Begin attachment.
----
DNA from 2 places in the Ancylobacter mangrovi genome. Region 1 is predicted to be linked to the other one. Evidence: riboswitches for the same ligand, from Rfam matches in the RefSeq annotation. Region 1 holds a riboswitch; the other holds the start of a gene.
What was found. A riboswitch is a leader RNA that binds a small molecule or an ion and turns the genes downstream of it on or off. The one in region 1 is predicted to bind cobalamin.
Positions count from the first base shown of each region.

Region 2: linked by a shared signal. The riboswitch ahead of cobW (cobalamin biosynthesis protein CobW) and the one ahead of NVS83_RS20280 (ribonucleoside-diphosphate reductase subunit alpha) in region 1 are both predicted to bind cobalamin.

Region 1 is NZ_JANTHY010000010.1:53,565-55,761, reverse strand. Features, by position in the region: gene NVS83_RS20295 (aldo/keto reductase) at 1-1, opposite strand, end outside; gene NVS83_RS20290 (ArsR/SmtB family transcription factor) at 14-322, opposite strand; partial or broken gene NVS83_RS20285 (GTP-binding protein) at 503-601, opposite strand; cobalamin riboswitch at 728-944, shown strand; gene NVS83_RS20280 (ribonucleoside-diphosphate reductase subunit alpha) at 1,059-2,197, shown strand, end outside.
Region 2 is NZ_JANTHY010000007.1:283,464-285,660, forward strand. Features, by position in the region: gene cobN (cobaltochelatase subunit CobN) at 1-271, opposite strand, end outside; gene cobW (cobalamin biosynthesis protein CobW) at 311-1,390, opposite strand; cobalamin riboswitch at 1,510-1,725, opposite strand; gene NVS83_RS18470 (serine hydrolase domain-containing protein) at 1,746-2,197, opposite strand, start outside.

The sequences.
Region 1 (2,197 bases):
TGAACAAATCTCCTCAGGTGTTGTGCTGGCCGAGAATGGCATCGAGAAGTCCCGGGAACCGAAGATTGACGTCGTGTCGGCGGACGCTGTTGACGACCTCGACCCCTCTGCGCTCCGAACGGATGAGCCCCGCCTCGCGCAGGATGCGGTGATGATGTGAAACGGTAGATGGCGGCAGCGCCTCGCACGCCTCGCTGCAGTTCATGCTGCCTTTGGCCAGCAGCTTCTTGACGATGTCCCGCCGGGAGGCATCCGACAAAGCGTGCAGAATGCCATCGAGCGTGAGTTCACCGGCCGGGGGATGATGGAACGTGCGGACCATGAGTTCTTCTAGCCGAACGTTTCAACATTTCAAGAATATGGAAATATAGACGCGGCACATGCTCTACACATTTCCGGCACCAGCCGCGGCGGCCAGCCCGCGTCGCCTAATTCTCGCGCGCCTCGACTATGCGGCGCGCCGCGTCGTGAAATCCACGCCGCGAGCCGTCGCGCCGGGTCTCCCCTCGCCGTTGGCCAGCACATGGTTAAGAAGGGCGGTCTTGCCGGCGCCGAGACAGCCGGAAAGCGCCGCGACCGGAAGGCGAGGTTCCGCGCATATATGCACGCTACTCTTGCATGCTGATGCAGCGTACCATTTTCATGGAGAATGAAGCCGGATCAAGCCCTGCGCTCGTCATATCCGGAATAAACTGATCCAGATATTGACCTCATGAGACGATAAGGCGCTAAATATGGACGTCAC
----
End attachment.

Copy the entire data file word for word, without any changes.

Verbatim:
DNA from 2 places in the Ancylobacter mangrovi genome. Region 1 is predicted to be linked to the other one. Evidence: riboswitches for the same ligand, from Rfam matches in the RefSeq annotation. Region 1 holds a riboswitch; the other holds the start of a gene.
What was found. A riboswitch is a leader RNA that binds a small molecule or an ion and turns the genes downstream of it on or off. The one in region 1 is predicted to bind cobalamin.
Positions count from the first base shown of each region.

Region 2: linked by a shared signal. The riboswitch ahead of cobW (cobalamin biosynthesis protein CobW) and the one ahead of NVS83_RS20280 (ribonucleoside-diphosphate reductase subunit alpha) in region 1 are both predicted to bind cobalamin.

Region 1 is NZ_JANTHY010000010.1:53,565-55,761, reverse strand. Features, by position in the region: gene NVS83_RS20295 (aldo/keto reductase) at 1-1, opposite strand, end outside; gene NVS83_RS20290 (ArsR/SmtB family transcription factor) at 14-322, opposite strand; partial or broken gene NVS83_RS20285 (GTP-binding protein) at 503-601, opposite strand; cobalamin riboswitch at 728-944, shown strand; gene NVS83_RS20280 (ribonucleoside-diphosphate reductase subunit alpha) at 1,059-2,197, shown strand, end outside.
Region 2 is NZ_JANTHY010000007.1:283,464-285,660, forward strand. Features, by position in the region: gene cobN (cobaltochelatase subunit CobN) at 1-271, opposite strand, end outside; gene cobW (cobalamin biosynthesis protein CobW) at 311-1,390, opposite strand; cobalamin riboswitch at 1,510-1,725, opposite strand; gene NVS83_RS18470 (serine hydrolase domain-containing protein) at 1,746-2,197, opposite strand, start outside.

The sequences.
Region 1 (2,197 bases):
TGAACAAATCTCCTCAGGTGTTGTGCTGGCCGAGAATGGCATCGAGAAGTCCCGGGAACCGAAGATTGACGTCGTGTCGGCGGACGCTGTTGACGACCTCGACCCCTCTGCGCTCCGAACGGATGAGCCCCGCCTCGCGCAGGATGCGGTGATGATGTGAAACGGTAGATGGCGGCAGCGCCTCGCACGCCTCGCTGCAGTTCATGCTGCCTTTGGCCAGCAGCTTCTTGACGATGTCCCGCCGGGAGGCATCCGACAAAGCGTGCAGAATGCCATCGAGCGTGAGTTCACCGGCCGGGGGATGATGGAACGTGCGGACCATGAGTTCTTCTAGCCGAACGTTTCAACATTTCAAGAATATGGAAATATAGACGCGGCACATGCTCTACACATTTCCGGCACCAGCCGCGGCGGCCAGCCCGCGTCGCCTAATTCTCGCGCGCCTCGACTATGCGGCGCGCCGCGTCGTGAAATCCACGCCGCGAGCCGTCGCGCCGGGTCTCCCCTCGCCGTTGGCCAGCACATGGTTAAGAAGGGCGGTCTTGCCGGCGCCGAGACAGCCGGAAAGCGCCGCGACCGGAAGGCGAGGTTCCGCGCATATATGCACGCTACTCTTGCATGCTGATGCAGCGTACCATTTTCATGGAGAATGAAGCCGGATCAAGCCCTGCGCTCGTCATATCCGGAATAAACTGATCCAGATATTGACCTCATGAGACGATAAGGCGCTAAATATGGACGTCAC